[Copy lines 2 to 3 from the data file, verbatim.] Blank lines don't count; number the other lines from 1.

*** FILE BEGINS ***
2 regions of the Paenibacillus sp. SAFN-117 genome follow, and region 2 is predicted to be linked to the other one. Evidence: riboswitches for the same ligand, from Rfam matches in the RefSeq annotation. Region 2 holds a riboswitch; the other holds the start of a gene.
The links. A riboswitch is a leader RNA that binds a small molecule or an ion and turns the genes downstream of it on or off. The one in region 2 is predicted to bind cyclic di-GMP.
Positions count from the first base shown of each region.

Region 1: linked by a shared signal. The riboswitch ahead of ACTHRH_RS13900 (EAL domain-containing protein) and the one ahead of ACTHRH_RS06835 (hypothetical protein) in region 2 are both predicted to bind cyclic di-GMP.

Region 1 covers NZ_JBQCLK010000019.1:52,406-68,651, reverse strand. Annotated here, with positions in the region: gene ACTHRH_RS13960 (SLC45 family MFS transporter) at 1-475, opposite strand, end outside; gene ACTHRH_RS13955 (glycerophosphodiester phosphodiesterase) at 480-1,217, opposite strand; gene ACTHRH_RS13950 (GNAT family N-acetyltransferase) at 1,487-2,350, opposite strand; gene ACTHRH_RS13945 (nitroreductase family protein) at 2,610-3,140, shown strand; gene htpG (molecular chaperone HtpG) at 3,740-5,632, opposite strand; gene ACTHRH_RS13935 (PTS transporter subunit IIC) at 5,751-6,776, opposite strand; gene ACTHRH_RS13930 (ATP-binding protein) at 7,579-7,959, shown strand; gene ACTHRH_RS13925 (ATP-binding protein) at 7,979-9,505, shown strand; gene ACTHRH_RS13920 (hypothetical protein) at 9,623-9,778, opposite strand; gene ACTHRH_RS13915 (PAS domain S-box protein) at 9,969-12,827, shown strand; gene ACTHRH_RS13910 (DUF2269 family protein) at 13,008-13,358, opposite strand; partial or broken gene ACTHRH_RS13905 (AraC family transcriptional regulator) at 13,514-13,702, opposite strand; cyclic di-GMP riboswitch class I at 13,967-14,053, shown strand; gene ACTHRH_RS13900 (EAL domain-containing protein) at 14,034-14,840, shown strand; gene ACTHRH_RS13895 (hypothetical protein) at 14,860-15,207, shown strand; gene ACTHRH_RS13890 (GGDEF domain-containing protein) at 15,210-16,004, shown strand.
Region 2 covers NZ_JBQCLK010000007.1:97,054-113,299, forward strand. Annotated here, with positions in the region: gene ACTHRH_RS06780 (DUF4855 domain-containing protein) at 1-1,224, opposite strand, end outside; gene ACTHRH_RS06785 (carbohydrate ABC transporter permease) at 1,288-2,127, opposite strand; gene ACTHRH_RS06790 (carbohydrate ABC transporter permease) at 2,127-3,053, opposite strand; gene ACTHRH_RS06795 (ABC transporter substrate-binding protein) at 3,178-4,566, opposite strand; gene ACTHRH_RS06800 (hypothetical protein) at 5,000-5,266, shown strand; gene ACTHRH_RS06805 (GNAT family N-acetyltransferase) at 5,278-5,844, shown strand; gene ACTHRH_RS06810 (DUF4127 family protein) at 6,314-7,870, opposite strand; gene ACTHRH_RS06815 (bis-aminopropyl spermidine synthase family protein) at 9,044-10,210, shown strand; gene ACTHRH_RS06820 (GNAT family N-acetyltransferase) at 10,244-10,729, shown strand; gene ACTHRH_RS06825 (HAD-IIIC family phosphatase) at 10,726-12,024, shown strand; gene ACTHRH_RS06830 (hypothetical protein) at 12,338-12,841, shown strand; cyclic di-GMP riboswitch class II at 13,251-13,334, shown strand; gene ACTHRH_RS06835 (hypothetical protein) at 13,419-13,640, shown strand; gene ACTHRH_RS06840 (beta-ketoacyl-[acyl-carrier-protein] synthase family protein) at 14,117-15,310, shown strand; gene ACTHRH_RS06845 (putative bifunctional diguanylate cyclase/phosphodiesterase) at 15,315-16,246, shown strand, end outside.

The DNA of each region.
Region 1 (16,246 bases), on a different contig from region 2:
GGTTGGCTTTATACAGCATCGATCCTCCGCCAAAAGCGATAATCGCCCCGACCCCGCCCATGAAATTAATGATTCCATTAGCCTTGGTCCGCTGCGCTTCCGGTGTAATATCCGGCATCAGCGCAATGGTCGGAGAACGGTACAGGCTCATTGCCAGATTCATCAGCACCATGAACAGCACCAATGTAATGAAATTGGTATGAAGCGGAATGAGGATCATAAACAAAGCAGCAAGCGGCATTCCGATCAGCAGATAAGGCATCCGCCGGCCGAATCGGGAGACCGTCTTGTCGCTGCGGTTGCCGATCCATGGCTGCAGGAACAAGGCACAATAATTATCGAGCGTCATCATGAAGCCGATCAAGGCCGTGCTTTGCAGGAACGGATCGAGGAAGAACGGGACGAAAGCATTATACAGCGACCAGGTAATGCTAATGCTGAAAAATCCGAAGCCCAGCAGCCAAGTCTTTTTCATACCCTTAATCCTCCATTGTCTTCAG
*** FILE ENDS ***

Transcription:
The links. A riboswitch is a leader RNA that binds a small molecule or an ion and turns the genes downstream of it on or off. The one in region 2 is predicted to bind cyclic di-GMP.
Positions count from the first base shown of each region.